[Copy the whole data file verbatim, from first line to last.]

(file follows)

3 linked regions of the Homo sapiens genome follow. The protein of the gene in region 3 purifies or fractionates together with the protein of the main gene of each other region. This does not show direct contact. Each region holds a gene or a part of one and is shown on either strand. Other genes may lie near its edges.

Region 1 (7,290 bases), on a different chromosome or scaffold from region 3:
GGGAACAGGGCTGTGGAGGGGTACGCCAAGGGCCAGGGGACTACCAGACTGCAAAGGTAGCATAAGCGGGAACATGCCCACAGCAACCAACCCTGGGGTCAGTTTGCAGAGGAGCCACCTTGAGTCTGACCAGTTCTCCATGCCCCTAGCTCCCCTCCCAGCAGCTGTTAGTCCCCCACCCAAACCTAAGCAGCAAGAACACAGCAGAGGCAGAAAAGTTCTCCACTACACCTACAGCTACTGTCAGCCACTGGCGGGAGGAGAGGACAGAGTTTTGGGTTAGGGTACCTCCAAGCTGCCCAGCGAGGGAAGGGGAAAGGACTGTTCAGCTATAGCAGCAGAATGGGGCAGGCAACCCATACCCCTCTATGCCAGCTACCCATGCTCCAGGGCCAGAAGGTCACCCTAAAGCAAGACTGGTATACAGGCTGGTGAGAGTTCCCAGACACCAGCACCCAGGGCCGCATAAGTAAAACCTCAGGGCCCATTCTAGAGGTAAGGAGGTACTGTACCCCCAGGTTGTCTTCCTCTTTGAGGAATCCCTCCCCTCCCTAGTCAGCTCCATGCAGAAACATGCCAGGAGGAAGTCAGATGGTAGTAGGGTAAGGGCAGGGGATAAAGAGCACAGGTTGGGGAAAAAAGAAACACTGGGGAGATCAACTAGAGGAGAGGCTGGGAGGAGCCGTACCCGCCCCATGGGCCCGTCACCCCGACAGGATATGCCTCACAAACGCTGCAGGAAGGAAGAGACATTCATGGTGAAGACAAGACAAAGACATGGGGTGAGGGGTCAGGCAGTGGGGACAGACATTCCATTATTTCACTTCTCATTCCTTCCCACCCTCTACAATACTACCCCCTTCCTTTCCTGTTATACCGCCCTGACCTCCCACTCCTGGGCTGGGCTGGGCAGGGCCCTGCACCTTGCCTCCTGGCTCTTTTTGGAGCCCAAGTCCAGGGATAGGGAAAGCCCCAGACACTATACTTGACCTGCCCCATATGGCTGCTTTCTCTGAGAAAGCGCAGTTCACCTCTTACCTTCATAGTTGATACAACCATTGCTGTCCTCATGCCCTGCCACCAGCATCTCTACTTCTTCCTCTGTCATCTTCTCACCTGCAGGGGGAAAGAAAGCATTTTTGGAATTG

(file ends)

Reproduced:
3 linked regions of the Homo sapiens genome follow. The protein of the gene in region 3 purifies or fractionates together with the protein of the main gene of each other region. This does not show direct contact. Each region holds a gene or a part of one and is shown on either strand. Other genes may lie near its edges.

Region 1 (7,290 bases), on a different chromosome or scaffold from region 3:
GGGAACAGGGCTGTGGAGGGGTACGCCAAGGGCCAGGGGACTACCAGACTGCAAAGGTAGCATAAGCGGGAACATGCCCACAGCAACCAACCCTGGGGTCAGTTTGCAGAGGAGCCACCTTGAGTCTGACCAGTTCTCCATGCCCCTAGCTCCCCTCCCAGCAGCTGTTAGTCCCCCACCCAAACCTAAGCAGCAAGAACACAGCAGAGGCAGAAAAGTTCTCCACTACACCTACAGCTACTGTCAGCCACTGGCGGGAGGAGAGGACAGAGTTTTGGGTTAGGGTACCTCCAAGCTGCCCAGCGAGGGAAGGGGAAAGGACTGTTCAGCTATAGCAGCAGAATGGGGCAGGCAACCCATACCCCTCTATGCCAGCTACCCATGCTCCAGGGCCAGAAGGTCACCCTAAAGCAAGACTGGTATACAGGCTGGTGAGAGTTCCCAGACACCAGCACCCAGGGCCGCATAAGTAAAACCTCAGGGCCCATTCTAGAGGTAAGGAGGTACTGTACCCCCAGGTTGTCTTCCTCTTTGAGGAATCCCTCCCCTCCCTAGTCAGCTCCATGCAGAAACATGCCAGGAGGAAGTCAGATGGTAGTAGGGTAAGGGCAGGGGATAAAGAGCACAGGTTGGGGAAAAAAGAAACACTGGGGAGATCAACTAGAGGAGAGGCTGGGAGGAGCCGTACCCGCCCCATGGGCCCGTCACCCCGACAGGATATGCCTCACAAACGCTGCAGGAAGGAAGAGACATTCATGGTGAAGACAAGACAAAGACATGGGGTGAGGGGTCAGGCAGTGGGGACAGACATTCCATTATTTCACTTCTCATTCCTTCCCACCCTCTACAATACTACCCCCTTCCTTTCCTGTTATACCGCCCTGACCTCCCACTCCTGGGCTGGGCTGGGCAGGGCCCTGCACCTTGCCTCCTGGCTCTTTTTGGAGCCCAAGTCCAGGGATAGGGAAAGCCCCAGACACTATACTTGACCTGCCCCATATGGCTGCTTTCTCTGAGAAAGCGCAGTTCACCTCTTACCTTCATAGTTGATACAACCATTGCTGTCCTCATGCCCTGCCACCAGCATCTCTACTTCTTCCTCTGTCATCTTCTCACCTGCAGGGGGAAAGAAAGCATTTTTGGAATTG